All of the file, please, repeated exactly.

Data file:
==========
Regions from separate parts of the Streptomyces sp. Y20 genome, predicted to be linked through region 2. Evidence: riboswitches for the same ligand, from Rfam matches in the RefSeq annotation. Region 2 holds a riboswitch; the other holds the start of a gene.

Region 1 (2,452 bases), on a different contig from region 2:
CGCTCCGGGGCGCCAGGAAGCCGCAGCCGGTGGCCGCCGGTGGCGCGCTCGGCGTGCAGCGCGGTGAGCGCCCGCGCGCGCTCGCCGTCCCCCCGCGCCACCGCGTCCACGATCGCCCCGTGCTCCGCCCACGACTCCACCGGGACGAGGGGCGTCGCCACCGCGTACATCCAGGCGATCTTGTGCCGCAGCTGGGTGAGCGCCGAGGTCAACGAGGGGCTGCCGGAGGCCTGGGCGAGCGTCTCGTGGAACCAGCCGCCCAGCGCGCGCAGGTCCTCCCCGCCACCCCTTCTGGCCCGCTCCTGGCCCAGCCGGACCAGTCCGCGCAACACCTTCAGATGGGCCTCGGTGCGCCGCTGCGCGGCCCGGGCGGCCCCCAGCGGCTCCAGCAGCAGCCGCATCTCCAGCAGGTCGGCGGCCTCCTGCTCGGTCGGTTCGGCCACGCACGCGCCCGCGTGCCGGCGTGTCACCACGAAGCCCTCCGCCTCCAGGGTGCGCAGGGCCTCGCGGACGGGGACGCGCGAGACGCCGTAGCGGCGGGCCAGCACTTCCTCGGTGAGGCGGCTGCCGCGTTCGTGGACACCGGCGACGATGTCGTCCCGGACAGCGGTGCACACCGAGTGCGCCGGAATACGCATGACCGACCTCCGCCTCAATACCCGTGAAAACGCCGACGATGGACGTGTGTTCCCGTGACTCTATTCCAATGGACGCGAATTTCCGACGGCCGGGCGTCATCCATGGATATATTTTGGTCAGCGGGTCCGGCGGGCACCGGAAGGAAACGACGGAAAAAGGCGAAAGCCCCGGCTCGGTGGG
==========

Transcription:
Regions from separate parts of the Streptomyces sp. Y20 genome, predicted to be linked through region 2. Evidence: riboswitches for the same ligand, from Rfam matches in the RefSeq annotation. Region 2 holds a riboswitch; the other holds the start of a gene.

Region 1 (2,452 bases), on a different contig from region 2:
CGCTCCGGGGCGCCAGGAAGCCGCAGCCGGTGGCCGCCGGTGGCGCGCTCGGCGTGCAGCGCGGTGAGCGCCCGCGCGCGCTCGCCGTCCCCCCGCGCCACCGCGTCCACGATCGCCCCGTGCTCCGCCCACGACTCCACCGGGACGAGGGGCGTCGCCACCGCGTACATCCAGGCGATCTTGTGCCGCAGCTGGGTGAGCGCCGAGGTCAACGAGGGGCTGCCGGAGGCCTGGGCGAGCGTCTCGTGGAACCAGCCGCCCAGCGCGCGCAGGTCCTCCCCGCCACCCCTTCTGGCCCGCTCCTGGCCCAGCCGGACCAGTCCGCGCAACACCTTCAGATGGGCCTCGGTGCGCCGCTGCGCGGCCCGGGCGGCCCCCAGCGGCTCCAGCAGCAGCCGCATCTCCAGCAGGTCGGCGGCCTCCTGCTCGGTCGGTTCGGCCACGCACGCGCCCGCGTGCCGGCGTGTCACCACGAAGCCCTCCGCCTCCAGGGTGCGCAGGGCCTCGCGGACGGGGACGCGCGAGACGCCGTAGCGGCGGGCCAGCACTTCCTCGGTGAGGCGGCTGCCGCGTTCGTGGACACCGGCGACGATGTCGTCCCGGACAGCGGTGCACACCGAGTGCGCCGGAATACGCATGACCGACCTCCGCCTCAATACCCGTGAAAACGCCGACGATGGACGTGTGTTCCCGTGACTCTATTCCAATGGACGCGAATTTCCGACGGCCGGGCGTCATCCATGGATATATTTTGGTCAGCGGGTCCGGCGGGCACCGGAAGGAAACGACGGAAAAAGGCGAAAGCCCCGGCTCGGTGGG